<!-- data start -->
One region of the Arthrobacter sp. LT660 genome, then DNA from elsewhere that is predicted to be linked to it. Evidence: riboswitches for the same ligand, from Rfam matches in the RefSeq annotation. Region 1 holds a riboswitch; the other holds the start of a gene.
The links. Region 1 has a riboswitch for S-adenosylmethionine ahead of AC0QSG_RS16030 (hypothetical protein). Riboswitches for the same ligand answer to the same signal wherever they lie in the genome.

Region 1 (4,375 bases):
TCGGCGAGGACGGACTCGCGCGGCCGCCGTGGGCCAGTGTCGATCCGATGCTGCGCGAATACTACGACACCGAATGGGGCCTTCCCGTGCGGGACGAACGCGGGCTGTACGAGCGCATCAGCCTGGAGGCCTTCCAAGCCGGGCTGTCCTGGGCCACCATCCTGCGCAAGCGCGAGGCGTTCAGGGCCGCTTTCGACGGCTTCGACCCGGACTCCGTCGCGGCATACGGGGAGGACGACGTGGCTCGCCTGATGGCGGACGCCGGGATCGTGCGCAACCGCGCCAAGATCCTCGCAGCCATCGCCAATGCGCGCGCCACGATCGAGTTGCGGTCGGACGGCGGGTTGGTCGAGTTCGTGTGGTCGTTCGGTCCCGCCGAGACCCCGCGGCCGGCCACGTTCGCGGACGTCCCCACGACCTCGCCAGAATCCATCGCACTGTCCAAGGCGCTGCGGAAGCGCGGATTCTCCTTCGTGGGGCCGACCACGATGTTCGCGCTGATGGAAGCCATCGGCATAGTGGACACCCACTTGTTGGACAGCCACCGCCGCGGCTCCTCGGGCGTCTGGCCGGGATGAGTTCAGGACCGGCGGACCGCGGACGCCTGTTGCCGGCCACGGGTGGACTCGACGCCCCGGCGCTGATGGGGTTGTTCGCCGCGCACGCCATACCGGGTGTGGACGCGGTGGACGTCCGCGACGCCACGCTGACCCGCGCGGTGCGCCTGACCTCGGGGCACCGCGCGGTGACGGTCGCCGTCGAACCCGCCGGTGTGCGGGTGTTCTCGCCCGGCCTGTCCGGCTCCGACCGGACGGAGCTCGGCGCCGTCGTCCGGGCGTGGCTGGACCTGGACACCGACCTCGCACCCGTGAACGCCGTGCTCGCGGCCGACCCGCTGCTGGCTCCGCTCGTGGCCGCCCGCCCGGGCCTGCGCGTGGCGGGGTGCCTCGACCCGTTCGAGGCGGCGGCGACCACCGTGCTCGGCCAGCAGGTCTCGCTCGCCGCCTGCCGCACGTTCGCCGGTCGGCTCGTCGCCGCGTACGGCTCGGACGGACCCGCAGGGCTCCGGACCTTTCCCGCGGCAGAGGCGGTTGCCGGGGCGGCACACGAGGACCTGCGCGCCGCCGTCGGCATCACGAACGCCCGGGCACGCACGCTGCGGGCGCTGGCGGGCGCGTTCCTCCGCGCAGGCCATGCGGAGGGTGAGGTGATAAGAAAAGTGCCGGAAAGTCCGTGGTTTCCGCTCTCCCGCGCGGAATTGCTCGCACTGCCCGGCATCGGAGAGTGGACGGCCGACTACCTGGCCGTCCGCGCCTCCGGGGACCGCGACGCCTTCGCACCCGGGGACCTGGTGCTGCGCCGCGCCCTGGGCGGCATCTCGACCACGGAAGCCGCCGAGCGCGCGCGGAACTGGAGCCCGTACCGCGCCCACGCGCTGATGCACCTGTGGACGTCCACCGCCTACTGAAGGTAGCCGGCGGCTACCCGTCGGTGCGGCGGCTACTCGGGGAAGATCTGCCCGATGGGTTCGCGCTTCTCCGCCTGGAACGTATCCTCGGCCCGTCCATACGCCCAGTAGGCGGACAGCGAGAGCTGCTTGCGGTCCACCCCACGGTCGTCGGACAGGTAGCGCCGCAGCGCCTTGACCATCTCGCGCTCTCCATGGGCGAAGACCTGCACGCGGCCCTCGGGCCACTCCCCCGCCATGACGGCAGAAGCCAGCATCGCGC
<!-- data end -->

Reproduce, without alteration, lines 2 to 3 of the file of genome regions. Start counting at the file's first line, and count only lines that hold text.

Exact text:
The links. Region 1 has a riboswitch for S-adenosylmethionine ahead of AC0QSG_RS16030 (hypothetical protein). Riboswitches for the same ligand answer to the same signal wherever they lie in the genome.

Region 1 (4,375 bases):